The jaunty traffic-cone-shaped tassels on the handbags said it all: This collection was an ode to the open road — paved rather than dirt — and to the “purity and efficiency” of its graphic signage, said Anya Hindmarch. The designer, who loves a spin on a motorway with lots of reflective surfaces, decked her handbags with all manner of road-related motifs, including symbols for “men at work” and “park and ride,” as well as the logo for roadway diner chain Little Chef, done with leather marquetry and thermal-bonding techniques.

Hindmarch also showed off some new — and revisited — categories, such as coats, fur (mink and fox), scarves, knitwear and pajamas, most adorned with symbols and signs: lane markers, arrows, stop, go, yield and more. She stressed, however, that she sees these easy, “mood-altering” pieces as an extension of her accessories, rather than a full ready-to-wear launch. The presentation of this whimsical lineup culminated with a performance by The London Gay Men’s Chorus, who were dressed in bright-orange road worker gear, of course.

By  on February 24, 2015

The jaunty traffic-cone-shaped tassels on the handbags said it all: This collection was an ode to the open road — paved rather than dirt — and to the “purity and efficiency” of its graphic signage, said Anya Hindmarch. The designer, who loves a spin on a motorway with lots of reflective surfaces, decked her handbags with all manner of road-related motifs, including symbols for “men at work” and “park and ride,” as well as the logo for roadway diner chain Little Chef, done with leather marquetry and thermal-bonding techniques.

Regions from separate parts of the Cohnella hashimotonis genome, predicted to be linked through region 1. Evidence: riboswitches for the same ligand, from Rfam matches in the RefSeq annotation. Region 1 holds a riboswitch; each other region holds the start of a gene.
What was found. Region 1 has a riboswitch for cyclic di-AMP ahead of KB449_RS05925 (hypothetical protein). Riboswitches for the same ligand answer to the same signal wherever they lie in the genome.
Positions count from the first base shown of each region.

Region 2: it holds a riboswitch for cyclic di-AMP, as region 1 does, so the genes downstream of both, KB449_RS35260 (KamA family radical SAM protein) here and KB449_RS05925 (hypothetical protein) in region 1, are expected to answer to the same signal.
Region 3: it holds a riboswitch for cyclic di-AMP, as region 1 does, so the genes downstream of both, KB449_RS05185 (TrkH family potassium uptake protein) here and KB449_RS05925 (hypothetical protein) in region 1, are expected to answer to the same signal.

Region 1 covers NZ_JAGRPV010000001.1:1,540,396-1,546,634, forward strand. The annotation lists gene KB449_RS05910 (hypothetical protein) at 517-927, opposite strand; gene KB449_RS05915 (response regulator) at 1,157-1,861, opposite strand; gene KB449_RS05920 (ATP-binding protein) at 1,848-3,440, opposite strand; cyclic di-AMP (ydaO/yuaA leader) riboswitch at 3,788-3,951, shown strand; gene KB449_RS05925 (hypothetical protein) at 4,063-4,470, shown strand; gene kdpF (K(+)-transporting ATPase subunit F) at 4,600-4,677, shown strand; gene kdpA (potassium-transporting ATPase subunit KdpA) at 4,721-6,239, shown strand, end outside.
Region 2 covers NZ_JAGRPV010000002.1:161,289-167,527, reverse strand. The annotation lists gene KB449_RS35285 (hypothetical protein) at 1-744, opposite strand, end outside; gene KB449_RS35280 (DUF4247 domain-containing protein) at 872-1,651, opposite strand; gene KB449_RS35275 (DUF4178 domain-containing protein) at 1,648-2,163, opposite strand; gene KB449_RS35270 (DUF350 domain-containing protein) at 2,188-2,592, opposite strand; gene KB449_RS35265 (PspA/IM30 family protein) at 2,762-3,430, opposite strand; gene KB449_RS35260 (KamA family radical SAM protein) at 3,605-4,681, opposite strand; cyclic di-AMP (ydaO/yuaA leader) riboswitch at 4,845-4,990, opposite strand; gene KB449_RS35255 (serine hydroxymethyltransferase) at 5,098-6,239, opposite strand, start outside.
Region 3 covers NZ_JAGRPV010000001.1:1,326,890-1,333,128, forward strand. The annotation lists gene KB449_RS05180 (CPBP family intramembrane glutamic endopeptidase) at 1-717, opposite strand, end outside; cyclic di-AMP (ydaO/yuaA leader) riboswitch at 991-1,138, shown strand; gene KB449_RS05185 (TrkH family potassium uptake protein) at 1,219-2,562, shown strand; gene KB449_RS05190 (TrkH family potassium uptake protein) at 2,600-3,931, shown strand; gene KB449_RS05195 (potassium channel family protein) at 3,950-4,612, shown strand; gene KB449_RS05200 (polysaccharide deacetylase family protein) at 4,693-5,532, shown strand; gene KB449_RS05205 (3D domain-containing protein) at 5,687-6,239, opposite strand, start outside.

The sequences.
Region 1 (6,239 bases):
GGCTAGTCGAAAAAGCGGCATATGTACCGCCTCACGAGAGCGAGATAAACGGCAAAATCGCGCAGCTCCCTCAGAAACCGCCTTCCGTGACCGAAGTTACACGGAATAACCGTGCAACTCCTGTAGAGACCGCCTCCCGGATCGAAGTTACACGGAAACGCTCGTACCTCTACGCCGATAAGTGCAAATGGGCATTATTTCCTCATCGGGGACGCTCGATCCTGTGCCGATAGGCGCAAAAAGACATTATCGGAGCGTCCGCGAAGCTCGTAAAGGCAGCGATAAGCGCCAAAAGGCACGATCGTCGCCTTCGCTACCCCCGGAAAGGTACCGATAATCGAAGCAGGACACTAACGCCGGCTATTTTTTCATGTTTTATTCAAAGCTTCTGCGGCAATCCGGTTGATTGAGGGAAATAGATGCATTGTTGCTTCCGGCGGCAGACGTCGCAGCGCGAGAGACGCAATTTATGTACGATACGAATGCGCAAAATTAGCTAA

Hindmarch also showed off some new — and revisited — categories, such as coats, fur (mink and fox), scarves, knitwear and pajamas, most adorned with symbols and signs: lane markers, arrows, stop, go, yield and more. She stressed, however, that she sees these easy, “mood-altering” pieces as an extension of her accessories, rather than a full ready-to-wear launch. The presentation of this whimsical lineup culminated with a performance by The London Gay Men’s Chorus, who were dressed in bright-orange road worker gear, of course.

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